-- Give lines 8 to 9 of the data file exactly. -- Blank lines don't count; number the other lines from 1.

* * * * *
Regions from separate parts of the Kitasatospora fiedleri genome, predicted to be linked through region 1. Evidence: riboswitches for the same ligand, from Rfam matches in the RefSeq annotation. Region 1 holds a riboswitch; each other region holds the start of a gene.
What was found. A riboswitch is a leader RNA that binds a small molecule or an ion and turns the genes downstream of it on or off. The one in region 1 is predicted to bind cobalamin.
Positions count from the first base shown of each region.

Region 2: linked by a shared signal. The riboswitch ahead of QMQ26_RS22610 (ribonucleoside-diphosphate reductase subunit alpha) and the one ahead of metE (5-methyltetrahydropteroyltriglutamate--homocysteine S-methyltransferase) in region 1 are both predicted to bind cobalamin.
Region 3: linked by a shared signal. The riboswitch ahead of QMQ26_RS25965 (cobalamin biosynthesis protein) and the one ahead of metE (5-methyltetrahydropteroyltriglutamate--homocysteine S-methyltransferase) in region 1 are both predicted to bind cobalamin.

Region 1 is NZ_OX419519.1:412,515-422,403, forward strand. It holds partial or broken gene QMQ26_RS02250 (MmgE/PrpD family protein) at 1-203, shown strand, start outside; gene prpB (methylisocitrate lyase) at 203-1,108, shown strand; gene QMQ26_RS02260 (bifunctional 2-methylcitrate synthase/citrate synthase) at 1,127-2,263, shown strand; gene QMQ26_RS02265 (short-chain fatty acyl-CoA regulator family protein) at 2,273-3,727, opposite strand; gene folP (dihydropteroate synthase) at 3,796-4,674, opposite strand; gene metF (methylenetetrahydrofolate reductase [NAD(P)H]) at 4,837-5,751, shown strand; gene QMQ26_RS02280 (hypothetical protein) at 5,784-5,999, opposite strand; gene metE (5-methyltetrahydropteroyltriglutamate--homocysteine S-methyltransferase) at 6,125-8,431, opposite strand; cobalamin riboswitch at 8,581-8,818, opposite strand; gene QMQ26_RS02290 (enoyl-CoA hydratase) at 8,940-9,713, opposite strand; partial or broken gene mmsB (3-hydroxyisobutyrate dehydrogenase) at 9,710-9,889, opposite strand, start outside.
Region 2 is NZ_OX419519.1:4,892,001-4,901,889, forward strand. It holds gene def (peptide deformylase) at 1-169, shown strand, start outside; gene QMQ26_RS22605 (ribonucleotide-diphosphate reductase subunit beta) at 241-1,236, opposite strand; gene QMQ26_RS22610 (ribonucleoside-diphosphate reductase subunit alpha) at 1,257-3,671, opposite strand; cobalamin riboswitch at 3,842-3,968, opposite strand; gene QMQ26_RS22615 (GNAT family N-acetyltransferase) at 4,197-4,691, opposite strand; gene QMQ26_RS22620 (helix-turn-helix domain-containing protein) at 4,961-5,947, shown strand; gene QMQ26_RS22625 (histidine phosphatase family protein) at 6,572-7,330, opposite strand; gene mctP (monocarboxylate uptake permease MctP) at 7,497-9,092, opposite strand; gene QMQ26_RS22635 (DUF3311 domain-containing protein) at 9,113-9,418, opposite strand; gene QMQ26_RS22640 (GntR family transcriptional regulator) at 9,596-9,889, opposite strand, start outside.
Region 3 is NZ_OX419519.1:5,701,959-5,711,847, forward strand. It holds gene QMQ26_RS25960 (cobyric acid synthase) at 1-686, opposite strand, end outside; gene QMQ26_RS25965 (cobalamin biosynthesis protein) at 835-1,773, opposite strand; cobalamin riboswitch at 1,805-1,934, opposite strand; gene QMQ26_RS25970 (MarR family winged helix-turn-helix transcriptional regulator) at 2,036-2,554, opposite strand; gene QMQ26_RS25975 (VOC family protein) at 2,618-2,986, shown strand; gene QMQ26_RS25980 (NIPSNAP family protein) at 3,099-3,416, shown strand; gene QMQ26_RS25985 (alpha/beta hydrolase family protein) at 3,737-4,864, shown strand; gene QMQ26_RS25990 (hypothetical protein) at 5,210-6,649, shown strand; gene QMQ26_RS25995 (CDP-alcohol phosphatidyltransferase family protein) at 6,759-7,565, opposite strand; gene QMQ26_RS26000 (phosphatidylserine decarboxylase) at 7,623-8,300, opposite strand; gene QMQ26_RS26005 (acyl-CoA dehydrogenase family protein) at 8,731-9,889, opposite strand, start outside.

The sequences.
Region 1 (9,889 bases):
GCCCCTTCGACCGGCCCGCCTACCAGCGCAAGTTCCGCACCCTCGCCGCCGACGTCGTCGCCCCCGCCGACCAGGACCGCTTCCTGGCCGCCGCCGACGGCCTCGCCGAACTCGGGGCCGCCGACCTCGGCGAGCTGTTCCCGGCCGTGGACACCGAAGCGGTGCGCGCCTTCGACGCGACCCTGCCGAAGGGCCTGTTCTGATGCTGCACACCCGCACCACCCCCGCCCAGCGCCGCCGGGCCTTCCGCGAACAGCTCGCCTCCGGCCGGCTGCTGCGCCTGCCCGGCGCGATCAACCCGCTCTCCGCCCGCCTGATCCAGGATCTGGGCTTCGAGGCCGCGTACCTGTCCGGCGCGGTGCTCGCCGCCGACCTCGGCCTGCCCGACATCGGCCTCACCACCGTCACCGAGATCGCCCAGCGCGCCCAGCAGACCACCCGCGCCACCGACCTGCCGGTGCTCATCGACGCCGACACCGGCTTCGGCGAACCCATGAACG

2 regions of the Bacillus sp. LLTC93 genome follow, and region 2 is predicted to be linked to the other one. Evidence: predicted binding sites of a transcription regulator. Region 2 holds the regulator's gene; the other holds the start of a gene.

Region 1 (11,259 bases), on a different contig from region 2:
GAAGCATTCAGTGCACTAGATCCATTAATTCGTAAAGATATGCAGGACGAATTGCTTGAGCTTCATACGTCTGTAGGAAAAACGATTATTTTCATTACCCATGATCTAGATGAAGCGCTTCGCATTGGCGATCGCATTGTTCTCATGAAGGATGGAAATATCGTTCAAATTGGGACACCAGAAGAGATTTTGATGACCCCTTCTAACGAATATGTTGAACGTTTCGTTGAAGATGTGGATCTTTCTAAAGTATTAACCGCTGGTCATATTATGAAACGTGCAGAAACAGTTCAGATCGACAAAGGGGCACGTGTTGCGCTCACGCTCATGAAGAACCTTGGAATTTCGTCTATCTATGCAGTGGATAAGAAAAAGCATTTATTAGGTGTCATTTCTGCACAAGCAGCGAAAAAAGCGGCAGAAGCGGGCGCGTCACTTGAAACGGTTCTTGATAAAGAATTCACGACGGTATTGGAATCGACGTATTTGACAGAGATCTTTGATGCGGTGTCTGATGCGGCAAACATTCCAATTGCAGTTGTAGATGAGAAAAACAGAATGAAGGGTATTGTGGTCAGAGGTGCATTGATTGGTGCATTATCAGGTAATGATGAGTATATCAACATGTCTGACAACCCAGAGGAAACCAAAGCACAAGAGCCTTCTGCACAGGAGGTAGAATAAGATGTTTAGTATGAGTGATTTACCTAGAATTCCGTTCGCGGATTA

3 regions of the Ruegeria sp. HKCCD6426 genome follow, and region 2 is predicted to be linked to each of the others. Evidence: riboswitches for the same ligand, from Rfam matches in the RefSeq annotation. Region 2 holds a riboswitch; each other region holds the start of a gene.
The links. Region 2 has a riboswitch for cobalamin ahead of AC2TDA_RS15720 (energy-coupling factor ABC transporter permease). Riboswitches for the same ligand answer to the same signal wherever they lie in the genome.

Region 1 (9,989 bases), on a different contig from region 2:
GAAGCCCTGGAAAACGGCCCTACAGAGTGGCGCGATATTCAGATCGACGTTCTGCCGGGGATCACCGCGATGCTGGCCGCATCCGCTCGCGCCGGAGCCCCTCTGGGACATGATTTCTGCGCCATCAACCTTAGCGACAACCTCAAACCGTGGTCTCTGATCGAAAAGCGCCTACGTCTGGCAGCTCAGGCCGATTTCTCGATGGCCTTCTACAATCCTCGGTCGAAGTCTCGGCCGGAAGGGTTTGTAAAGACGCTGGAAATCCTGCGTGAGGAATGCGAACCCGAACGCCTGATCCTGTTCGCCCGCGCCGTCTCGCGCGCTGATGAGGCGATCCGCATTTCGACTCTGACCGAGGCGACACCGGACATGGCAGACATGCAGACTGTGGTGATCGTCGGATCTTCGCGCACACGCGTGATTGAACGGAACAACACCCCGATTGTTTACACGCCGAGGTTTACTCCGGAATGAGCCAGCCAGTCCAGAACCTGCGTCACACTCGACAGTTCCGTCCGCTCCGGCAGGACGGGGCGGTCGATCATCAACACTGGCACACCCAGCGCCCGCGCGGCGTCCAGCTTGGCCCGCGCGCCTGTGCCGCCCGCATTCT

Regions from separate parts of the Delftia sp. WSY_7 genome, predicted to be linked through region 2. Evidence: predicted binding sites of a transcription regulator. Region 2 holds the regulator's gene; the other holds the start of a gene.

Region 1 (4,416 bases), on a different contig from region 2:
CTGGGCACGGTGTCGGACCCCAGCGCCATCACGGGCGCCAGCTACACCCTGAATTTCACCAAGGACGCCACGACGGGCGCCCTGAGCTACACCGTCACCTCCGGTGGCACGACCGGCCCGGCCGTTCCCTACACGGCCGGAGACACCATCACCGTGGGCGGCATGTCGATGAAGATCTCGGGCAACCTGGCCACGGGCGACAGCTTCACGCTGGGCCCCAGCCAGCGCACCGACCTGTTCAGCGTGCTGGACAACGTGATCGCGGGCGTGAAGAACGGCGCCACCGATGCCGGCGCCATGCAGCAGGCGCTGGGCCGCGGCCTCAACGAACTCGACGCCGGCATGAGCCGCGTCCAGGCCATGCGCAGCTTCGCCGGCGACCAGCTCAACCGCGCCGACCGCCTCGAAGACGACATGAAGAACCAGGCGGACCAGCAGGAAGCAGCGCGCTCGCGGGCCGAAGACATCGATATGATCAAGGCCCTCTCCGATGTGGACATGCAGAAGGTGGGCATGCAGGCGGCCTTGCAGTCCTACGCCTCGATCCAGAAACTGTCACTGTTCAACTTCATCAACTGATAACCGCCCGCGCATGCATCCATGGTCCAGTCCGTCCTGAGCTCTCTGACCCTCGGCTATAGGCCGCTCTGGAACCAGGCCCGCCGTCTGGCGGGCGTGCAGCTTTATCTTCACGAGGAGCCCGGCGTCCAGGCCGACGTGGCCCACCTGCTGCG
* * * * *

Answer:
Region 3 is NZ_OX419519.1:5,701,959-5,711,847, forward strand. It holds gene QMQ26_RS25960 (cobyric acid synthase) at 1-686, opposite strand, end outside; gene QMQ26_RS25965 (cobalamin biosynthesis protein) at 835-1,773, opposite strand; cobalamin riboswitch at 1,805-1,934, opposite strand; gene QMQ26_RS25970 (MarR family winged helix-turn-helix transcriptional regulator) at 2,036-2,554, opposite strand; gene QMQ26_RS25975 (VOC family protein) at 2,618-2,986, shown strand; gene QMQ26_RS25980 (NIPSNAP family protein) at 3,099-3,416, shown strand; gene QMQ26_RS25985 (alpha/beta hydrolase family protein) at 3,737-4,864, shown strand; gene QMQ26_RS25990 (hypothetical protein) at 5,210-6,649, shown strand; gene QMQ26_RS25995 (CDP-alcohol phosphatidyltransferase family protein) at 6,759-7,565, opposite strand; gene QMQ26_RS26000 (phosphatidylserine decarboxylase) at 7,623-8,300, opposite strand; gene QMQ26_RS26005 (acyl-CoA dehydrogenase family protein) at 8,731-9,889, opposite strand, start outside.

The sequences.